In review, serious harms of long-term therapy seemed to depend on opioid dose
TUESDAY, Jan. 13, 2015 (HealthDay News) — The long-term effectiveness and harms of opioids for chronic pain are unclear, although the evidence supports a dose-dependent risk for serious harms, according to a review published online Jan. 13 in the Annals of Internal Medicine.
Roger Chou, M.D., from the Oregon Health & Sciences University in Portland, and colleagues conducted a systematic review to examine the effectiveness and harms of long-term opioid therapy for chronic pain in adults. Data were included from randomized trials and observational studies that involved adults with chronic pain.
The researchers found that no studies of opioid versus no opioid therapy assessed long-term pain, function, quality of life, opioid abuse, or addiction outcomes. Increased risk of overdose, opioid abuse, fractures, myocardial infarction, and markers of sexual dysfunction were seen in association with opioid therapy in good- and fair-quality observational studies; few studies were seen for each of these outcomes. Higher doses correlated with increased risk for some harms. Limited evidence was available on the effectiveness and harms of different opioid dosing and risk mitigation strategies.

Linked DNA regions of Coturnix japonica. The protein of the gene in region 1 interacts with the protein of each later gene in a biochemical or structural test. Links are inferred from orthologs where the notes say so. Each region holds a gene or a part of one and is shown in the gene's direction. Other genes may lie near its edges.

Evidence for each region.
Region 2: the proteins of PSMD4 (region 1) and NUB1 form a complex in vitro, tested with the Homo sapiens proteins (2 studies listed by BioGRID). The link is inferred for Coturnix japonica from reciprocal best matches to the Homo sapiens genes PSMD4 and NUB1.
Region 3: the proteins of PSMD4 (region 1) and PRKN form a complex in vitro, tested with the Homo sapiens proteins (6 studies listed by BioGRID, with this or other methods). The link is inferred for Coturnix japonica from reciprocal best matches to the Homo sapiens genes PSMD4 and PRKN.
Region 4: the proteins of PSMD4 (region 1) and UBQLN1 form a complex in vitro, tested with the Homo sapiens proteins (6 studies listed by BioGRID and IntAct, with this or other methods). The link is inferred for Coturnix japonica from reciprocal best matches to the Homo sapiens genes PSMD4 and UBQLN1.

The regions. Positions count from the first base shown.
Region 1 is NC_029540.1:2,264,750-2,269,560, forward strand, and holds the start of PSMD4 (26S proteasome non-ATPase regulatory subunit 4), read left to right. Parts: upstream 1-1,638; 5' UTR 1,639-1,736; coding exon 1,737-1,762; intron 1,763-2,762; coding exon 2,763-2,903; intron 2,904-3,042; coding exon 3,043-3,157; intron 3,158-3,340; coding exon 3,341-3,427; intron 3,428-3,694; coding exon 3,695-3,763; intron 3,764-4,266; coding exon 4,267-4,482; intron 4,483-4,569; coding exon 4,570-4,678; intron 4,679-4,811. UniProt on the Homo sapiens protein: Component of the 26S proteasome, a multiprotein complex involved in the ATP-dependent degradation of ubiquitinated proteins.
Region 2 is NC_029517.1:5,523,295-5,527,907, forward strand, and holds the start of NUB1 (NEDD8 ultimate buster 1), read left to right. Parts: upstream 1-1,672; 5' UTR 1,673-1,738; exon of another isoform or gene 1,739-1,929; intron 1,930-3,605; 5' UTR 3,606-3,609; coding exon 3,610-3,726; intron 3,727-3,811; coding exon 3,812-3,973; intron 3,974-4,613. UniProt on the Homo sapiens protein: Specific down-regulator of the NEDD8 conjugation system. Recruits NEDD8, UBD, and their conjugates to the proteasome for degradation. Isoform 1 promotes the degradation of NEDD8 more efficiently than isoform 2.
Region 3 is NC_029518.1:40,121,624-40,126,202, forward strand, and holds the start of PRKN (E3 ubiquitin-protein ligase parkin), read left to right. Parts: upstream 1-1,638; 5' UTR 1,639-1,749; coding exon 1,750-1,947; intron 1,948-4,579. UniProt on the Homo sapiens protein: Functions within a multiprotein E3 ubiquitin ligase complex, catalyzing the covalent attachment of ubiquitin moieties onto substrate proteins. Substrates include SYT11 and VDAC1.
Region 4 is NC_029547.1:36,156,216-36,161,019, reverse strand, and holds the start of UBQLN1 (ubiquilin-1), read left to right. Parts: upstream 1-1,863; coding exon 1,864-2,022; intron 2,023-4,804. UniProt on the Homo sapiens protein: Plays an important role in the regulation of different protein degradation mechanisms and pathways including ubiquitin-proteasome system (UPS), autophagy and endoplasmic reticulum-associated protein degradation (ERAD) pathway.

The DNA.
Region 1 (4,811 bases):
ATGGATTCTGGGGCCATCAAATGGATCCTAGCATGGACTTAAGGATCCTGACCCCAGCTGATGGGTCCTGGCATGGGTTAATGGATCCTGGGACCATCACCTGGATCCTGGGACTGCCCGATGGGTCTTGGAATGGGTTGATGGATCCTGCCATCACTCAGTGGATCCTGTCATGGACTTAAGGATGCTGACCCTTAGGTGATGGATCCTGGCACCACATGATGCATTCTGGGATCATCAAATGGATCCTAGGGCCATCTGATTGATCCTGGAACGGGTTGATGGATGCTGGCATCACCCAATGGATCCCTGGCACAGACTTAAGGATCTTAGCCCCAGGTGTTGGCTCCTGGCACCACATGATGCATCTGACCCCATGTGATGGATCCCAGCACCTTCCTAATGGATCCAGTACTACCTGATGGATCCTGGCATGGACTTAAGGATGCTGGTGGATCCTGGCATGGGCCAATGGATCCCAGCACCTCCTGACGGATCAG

“Evidence is insufficient to determine the effectiveness of long-term opioid therapy for improving chronic pain and function,” the authors write. “Evidence supports a dose-dependent risk for serious harms.”
Several authors disclosed financial ties to the pharmaceutical and medical technology industries.
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